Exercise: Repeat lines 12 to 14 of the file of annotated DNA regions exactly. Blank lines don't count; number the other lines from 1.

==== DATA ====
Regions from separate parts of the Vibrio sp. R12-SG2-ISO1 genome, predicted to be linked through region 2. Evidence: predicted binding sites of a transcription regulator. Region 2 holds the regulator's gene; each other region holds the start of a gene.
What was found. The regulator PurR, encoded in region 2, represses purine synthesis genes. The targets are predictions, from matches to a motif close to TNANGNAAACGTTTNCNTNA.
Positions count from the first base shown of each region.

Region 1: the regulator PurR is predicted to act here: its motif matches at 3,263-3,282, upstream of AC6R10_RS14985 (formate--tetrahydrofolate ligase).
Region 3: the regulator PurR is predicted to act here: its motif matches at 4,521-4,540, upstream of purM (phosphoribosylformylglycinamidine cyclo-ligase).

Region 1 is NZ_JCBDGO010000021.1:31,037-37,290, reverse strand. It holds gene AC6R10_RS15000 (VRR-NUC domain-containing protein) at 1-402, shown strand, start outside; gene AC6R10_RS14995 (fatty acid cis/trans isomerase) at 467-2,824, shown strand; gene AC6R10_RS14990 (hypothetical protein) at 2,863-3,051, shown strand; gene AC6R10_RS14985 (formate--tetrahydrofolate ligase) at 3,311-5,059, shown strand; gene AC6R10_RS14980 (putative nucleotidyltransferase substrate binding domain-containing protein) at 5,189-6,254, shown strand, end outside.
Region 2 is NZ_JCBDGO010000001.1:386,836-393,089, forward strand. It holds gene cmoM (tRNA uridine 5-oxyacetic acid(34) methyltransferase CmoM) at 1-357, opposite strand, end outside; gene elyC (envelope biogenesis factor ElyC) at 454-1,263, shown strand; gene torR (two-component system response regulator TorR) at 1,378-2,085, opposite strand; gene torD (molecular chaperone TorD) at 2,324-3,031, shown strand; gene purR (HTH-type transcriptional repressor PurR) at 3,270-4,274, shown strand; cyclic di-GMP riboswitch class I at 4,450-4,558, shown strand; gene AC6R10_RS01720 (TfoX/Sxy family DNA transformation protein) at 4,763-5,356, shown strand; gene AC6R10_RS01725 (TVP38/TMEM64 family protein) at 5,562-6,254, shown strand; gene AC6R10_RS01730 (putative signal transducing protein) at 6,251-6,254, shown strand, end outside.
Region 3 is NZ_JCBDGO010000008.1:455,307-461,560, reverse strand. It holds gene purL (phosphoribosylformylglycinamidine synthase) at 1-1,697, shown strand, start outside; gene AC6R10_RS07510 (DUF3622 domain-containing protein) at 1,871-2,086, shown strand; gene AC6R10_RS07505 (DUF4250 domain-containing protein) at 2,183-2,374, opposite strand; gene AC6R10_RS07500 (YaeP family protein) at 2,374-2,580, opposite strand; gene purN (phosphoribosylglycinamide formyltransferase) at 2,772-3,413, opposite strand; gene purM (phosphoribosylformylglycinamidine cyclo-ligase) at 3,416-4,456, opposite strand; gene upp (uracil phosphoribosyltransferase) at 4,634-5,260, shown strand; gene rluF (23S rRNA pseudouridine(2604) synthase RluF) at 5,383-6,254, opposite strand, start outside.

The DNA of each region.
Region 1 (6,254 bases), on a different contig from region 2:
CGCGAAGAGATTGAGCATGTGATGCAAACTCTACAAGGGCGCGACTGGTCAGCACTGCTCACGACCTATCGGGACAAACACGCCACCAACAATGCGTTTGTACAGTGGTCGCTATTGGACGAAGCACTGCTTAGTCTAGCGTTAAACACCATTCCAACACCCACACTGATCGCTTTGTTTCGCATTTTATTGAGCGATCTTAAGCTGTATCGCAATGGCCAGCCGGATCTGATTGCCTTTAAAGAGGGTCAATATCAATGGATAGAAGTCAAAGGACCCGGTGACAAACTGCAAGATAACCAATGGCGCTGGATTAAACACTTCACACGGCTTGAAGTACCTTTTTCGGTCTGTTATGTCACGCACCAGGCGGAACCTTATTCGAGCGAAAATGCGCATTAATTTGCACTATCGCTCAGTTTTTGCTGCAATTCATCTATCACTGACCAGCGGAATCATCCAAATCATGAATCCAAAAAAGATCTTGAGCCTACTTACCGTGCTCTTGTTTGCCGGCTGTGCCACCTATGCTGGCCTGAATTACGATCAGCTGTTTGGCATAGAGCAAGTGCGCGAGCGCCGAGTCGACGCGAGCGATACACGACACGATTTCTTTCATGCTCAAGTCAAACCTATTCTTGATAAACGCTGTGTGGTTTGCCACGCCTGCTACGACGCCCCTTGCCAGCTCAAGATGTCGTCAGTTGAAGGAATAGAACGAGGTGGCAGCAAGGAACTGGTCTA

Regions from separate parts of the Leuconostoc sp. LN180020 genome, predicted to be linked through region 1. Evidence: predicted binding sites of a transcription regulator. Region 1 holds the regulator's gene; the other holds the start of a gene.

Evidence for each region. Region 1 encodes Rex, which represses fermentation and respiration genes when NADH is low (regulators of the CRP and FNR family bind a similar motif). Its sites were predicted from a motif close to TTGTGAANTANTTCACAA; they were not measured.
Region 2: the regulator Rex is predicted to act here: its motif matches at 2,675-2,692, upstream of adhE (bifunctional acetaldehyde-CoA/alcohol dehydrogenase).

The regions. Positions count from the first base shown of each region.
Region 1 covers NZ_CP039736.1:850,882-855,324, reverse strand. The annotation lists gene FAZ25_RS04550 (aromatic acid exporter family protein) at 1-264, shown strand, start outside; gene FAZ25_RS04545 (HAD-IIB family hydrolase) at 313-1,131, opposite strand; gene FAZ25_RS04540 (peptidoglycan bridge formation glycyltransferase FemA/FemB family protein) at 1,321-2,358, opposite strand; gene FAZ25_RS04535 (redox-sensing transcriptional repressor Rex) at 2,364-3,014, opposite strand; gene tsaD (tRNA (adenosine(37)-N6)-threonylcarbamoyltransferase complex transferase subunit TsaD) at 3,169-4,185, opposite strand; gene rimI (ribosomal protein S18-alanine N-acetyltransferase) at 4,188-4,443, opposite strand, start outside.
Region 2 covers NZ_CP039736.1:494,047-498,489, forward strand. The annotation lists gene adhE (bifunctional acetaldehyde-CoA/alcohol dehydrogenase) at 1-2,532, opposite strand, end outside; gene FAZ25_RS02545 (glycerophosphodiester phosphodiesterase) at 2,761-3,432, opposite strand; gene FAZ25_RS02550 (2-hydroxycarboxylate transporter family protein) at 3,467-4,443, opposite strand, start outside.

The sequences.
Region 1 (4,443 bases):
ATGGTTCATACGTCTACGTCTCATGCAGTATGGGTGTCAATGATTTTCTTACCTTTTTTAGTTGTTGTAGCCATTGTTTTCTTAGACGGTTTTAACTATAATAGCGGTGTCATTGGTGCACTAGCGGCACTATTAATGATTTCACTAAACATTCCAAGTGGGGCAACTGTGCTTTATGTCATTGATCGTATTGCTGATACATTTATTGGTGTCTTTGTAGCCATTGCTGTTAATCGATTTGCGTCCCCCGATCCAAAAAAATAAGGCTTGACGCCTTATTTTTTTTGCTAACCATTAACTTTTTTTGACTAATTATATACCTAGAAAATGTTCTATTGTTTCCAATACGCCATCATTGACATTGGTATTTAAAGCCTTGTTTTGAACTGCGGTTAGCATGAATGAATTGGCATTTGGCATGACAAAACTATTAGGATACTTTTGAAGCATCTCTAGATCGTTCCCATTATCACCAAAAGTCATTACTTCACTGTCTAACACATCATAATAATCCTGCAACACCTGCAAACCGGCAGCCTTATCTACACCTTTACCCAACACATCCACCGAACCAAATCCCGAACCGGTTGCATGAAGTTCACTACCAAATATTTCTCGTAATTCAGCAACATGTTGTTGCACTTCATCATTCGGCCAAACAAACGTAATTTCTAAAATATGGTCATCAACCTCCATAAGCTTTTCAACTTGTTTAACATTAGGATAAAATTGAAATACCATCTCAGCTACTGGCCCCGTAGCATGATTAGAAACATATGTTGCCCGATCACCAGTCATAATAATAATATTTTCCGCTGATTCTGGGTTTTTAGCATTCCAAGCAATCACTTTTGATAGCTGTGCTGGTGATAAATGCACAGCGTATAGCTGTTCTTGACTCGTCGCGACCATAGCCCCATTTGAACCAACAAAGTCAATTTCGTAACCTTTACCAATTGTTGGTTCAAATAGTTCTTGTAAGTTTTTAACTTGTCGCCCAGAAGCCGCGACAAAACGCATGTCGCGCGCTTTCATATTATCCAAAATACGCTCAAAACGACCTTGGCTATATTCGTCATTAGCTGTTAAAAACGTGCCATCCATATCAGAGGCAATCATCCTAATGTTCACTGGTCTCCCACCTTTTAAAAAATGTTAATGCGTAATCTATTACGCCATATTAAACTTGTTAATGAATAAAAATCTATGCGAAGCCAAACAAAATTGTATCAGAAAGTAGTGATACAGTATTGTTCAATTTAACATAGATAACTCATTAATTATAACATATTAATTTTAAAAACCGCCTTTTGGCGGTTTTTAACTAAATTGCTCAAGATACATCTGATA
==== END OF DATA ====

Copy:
Regions from separate parts of the Leuconostoc sp. LN180020 genome, predicted to be linked through region 1. Evidence: predicted binding sites of a transcription regulator. Region 1 holds the regulator's gene; the other holds the start of a gene.

Evidence for each region. Region 1 encodes Rex, which represses fermentation and respiration genes when NADH is low (regulators of the CRP and FNR family bind a similar motif). Its sites were predicted from a motif close to TTGTGAANTANTTCACAA; they were not measured.
Region 2: the regulator Rex is predicted to act here: its motif matches at 2,675-2,692, upstream of adhE (bifunctional acetaldehyde-CoA/alcohol dehydrogenase).